Avocados: The Perfect Fuel for your Fat-Burning Metabolism
Avocados are an amazing food. But until recently, you’d never know it.
Avocados were almost a casualty of the fat-phobia that swept the nation back in the 80’s. That fat-phobia has not yet died its much-deserved death, but there are promising signs that it’s sputtering out. Which is good news for those of us trying to redeem the reputation of this (and other) glorious high-fat foods that are really, really good for your health.
Here’s why avocados deserve to reclaim their place at the top of the pantheon of superfoods…
High in Good Fat…
Yes, avocados are high in fat. But that fat is largely monounsaturated fat, specifically oleic acid, an omega-9 fat which is found in high amounts in olive oil and macademia nut oil and many nuts.
Monounsaturated fat actually lowers cholesterol, though a case can be made against overestimating the importance of that metric.
But for the many who still consider cholesterol numbers important, it’s worth noting that research at the Instituto Mexicano del Seguro Social in Mexico found that 45 volunteers who ate avocados every day for a week experienced an average 17% drop in total blood cholesterol.1
Far more important, in my opinion, their cholesterol ratio also changed: their levels of LDL (“bad” cholesterol) and triglycerides both went down, while their HDL (“good” cholesterol) went up.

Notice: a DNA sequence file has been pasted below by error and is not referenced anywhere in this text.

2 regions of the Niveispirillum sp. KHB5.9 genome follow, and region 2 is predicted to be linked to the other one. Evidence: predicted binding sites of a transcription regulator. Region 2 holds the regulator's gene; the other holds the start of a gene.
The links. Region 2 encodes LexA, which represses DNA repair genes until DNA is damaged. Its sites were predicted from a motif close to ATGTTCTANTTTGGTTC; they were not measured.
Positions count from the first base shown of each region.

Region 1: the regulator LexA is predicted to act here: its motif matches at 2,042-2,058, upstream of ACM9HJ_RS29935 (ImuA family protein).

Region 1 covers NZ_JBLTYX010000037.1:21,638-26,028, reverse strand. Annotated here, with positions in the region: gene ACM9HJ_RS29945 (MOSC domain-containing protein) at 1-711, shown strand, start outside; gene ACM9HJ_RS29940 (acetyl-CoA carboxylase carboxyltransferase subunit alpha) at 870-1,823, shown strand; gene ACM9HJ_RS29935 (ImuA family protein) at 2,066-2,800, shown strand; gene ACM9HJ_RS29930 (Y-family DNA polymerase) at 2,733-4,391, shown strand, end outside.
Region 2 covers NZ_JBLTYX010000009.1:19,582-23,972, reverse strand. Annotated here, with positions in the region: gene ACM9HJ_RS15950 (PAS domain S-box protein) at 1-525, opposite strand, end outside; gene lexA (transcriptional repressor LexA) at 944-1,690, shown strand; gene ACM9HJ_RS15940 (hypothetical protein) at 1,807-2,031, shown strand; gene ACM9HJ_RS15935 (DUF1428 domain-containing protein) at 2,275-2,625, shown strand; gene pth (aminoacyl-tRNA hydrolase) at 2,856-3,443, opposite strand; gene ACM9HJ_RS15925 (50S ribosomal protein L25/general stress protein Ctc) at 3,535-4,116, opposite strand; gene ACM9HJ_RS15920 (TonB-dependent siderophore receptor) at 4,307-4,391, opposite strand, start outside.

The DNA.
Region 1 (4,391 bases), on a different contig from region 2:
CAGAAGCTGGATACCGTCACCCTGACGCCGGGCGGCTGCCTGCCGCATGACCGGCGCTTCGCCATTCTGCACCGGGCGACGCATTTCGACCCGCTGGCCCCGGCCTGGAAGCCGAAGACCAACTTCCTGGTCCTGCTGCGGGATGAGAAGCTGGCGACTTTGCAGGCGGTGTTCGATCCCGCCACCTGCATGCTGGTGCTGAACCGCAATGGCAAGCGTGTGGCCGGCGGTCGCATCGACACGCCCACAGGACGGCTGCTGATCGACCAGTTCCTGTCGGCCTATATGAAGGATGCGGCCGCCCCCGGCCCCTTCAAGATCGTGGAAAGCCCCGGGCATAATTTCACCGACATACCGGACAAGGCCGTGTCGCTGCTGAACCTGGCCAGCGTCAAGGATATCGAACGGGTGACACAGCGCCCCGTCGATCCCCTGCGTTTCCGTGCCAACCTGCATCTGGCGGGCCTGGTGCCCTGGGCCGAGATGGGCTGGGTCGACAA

Avocados are also high in beta-sitosterol, a natural substance shown to significantly lower blood cholesterol as well as being highly protective of the prostate. In the December 1999 issue of the American Journal of Medicine, researchers pointed out that beta-sitosterol was shown to reduce cholesterol in 16 human studies.2
Protection Against Cancer and Diabetes…
Much more important than its ability to lower cholesterol, monounsaturated fat of the kind found in avocados has been linked to a reduced risk of cancer and diabetes.
Research published in the Archives of Internal Medicine and reprinted on the American Diabetes Association website3 demonstrated that people following a “modified low carb diet” high in monounsaturated fat lost more weight than a matched group of people following the standard National Cholesterol Education Program diet.
Monounsaturated fats are also a key component of the Mediterranean diet which in every major study has been linked with lower rates of heart disease.
Good for Your Eyes and Skin…
Avocados also contain lutein, a valuable member of the carotenoid family that is a natural antioxidant that helps your eyes stay healthy while maintaining the health of your skin.
According to David Herber, MD, director of the Center for Human Nutrition at the University of California in Los Angeles and one of my favorite nutritionists, “California avocados rank highest in lutein, which acts as an antioxidant, and beta-sitosterol, which blocks cholesterol absorption compared ounce-per-ounce to other fruits. These attributes make the avocado an important fruit to choose, along with other fruits and vegetables, to protect your heart”.4,5
Plenty of HEALTHY Saturated Fat…